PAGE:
Episiotomy and increase in the risk of obstetric laceration in a subsequent vaginal delivery

  • Alperin M
  • Krohn M
  • Parviainen K
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Abstract

OBJECTIVE: To examine whether episiotomy at first vaginal delivery increases the risk of spontaneous obstetric laceration in the subsequent delivery.

METHODS: A review was conducted of women with consecutive vaginal deliveries at Magee-Womens Hospital between 1995 and 2005, using the Magee Obstetrical Maternal and Infant database. The primary exposure of interest was episiotomy at first vaginal delivery. Multivariable polytomous logistic regression modeling of potential risk factors was used to estimate odds ratios (ORs) for obstetric laceration in the second vaginal delivery.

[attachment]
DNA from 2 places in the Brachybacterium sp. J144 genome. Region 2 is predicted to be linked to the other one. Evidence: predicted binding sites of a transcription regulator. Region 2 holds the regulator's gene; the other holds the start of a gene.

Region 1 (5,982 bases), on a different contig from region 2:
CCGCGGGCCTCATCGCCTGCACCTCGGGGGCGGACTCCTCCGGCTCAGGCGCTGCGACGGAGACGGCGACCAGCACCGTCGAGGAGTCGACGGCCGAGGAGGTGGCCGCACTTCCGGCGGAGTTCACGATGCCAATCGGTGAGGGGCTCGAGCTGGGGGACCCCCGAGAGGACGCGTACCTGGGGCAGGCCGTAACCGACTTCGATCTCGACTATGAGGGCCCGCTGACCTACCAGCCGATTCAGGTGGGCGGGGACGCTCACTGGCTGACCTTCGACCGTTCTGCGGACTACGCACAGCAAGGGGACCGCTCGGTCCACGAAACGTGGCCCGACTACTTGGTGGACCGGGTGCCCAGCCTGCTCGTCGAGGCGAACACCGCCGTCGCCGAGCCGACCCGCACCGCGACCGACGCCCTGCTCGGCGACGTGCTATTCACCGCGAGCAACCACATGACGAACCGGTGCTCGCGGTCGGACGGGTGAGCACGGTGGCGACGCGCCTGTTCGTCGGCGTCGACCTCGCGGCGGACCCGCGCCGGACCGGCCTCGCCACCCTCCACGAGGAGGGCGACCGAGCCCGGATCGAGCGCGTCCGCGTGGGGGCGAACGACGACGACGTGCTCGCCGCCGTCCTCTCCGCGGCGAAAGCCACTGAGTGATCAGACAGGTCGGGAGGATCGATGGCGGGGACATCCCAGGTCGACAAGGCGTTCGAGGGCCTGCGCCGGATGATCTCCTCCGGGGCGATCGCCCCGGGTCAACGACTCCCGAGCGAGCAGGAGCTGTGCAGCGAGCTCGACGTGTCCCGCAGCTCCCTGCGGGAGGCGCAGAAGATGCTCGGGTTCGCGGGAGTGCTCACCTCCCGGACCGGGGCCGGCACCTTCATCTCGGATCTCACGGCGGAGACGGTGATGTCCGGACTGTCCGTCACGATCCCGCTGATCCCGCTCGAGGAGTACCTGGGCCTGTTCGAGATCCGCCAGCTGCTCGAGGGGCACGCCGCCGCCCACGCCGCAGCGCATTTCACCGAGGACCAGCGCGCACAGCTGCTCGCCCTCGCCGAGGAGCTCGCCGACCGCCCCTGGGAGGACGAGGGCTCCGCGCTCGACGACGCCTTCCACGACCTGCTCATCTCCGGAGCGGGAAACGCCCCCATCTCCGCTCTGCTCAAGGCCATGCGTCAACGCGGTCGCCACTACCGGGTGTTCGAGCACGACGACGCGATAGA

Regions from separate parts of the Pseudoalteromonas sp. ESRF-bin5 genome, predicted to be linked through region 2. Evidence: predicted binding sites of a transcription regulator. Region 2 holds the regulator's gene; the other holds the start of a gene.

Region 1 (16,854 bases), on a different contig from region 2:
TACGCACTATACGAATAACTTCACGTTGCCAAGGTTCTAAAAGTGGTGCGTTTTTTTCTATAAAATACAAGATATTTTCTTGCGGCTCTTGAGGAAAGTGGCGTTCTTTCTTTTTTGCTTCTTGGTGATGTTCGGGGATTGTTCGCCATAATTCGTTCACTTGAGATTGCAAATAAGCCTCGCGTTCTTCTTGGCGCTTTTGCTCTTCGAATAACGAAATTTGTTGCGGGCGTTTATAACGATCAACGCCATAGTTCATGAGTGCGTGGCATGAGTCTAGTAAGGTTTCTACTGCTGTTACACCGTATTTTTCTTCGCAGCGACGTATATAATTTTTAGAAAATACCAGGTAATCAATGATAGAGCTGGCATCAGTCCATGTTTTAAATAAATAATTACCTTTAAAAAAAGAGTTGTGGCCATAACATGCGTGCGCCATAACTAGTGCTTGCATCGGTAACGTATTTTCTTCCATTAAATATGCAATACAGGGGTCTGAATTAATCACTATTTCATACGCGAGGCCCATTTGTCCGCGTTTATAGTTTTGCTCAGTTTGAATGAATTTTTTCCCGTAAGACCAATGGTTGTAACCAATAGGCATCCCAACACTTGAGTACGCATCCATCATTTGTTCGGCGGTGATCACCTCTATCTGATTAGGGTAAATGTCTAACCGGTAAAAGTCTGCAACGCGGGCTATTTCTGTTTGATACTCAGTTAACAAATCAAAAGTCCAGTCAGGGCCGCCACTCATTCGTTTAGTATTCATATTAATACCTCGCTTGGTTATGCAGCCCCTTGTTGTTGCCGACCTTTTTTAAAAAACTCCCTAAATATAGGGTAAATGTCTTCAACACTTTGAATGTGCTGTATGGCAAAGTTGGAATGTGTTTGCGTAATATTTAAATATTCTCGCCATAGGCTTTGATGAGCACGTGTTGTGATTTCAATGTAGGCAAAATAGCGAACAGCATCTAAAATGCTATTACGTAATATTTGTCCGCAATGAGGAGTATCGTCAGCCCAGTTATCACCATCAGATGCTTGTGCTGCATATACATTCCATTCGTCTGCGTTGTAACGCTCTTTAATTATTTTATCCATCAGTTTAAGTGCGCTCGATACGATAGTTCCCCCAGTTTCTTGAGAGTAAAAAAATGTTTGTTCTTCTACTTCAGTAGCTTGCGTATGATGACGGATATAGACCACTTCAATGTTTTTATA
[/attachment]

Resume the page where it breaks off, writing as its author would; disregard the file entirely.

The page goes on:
RESULTS: A total of 6,052 patients were included, of whom 47.8% had episiotomy at first delivery. Spontaneous second-degree lacerations at the time of second delivery occurred in 51.3% of women with history of episiotomy at first delivery compared with 26.7% without history of episiotomy (P
CONCLUSION: Episiotomy at first vaginal delivery increases the risk of spontaneous obstetric laceration in the subsequent delivery. This finding should encourage obstetric providers to further restrict the use of episiotomy.

LEVEL OF EVIDENCE: II.

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